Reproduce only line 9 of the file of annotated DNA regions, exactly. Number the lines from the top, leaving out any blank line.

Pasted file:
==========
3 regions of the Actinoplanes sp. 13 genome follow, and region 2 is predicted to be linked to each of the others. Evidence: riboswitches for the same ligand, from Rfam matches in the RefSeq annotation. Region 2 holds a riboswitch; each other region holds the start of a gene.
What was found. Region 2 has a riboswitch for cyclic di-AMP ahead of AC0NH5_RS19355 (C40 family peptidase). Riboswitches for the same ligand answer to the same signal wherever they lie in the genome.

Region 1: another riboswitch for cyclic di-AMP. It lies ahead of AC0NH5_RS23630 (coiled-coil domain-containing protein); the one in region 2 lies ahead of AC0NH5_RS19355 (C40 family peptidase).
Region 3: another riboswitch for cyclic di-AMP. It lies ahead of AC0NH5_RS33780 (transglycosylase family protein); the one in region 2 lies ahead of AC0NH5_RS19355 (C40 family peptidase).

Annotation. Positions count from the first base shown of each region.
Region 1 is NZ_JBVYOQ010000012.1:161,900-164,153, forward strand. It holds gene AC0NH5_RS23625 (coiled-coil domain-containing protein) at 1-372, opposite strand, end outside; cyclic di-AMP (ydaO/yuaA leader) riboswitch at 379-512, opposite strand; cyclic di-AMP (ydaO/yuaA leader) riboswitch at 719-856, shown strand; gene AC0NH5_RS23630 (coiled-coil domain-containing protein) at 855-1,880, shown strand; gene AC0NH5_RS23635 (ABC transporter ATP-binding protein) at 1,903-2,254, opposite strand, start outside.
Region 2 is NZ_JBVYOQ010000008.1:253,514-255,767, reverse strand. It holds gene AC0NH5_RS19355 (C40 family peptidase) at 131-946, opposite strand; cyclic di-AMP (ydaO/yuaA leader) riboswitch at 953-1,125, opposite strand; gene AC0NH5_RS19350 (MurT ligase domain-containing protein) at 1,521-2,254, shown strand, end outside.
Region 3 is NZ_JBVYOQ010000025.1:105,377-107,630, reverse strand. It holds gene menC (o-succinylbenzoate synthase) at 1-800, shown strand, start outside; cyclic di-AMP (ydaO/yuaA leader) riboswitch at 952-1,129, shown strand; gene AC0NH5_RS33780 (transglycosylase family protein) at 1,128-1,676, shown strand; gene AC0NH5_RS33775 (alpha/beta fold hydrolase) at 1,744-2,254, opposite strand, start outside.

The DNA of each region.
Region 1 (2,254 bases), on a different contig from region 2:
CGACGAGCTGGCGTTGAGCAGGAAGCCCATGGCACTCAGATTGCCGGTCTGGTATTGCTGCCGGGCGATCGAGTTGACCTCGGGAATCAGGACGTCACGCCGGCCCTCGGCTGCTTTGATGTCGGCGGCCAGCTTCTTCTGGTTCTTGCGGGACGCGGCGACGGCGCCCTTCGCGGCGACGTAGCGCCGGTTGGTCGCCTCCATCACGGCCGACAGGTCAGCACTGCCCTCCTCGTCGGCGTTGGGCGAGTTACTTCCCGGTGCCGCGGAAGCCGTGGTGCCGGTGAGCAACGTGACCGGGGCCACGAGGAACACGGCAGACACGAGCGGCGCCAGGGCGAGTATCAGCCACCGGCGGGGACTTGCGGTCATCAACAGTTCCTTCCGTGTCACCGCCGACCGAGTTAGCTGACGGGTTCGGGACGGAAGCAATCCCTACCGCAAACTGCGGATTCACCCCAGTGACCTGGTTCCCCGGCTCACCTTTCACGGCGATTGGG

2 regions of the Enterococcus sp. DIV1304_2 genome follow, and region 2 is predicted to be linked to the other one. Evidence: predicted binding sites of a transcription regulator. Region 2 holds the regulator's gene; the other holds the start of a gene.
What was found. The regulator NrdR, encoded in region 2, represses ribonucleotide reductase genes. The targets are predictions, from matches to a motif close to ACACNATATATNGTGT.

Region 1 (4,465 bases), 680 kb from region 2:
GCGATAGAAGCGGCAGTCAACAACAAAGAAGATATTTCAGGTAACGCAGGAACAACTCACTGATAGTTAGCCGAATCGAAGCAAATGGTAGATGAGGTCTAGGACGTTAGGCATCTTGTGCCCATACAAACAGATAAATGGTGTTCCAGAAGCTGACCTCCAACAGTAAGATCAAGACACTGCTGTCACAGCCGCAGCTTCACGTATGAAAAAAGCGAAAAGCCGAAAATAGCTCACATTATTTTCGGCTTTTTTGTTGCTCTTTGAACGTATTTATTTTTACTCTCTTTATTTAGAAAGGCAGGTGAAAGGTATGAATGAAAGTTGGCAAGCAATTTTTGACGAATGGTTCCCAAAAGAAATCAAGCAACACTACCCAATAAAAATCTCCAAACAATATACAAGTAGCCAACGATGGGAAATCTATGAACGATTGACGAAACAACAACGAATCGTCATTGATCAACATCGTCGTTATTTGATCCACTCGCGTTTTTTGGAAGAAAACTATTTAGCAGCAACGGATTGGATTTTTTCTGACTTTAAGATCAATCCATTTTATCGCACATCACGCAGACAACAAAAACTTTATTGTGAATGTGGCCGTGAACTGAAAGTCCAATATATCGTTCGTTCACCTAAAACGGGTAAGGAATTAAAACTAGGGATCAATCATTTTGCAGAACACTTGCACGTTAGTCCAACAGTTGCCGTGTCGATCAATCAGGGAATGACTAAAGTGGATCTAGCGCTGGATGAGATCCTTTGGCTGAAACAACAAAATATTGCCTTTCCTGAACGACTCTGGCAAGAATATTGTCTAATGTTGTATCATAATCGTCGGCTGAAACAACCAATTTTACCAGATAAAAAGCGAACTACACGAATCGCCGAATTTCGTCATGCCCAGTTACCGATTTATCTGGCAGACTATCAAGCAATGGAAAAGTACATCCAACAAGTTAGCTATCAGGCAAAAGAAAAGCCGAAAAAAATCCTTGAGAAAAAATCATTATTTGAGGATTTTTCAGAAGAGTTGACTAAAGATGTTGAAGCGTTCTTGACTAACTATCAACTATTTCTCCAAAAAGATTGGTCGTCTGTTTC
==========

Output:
The DNA of each region.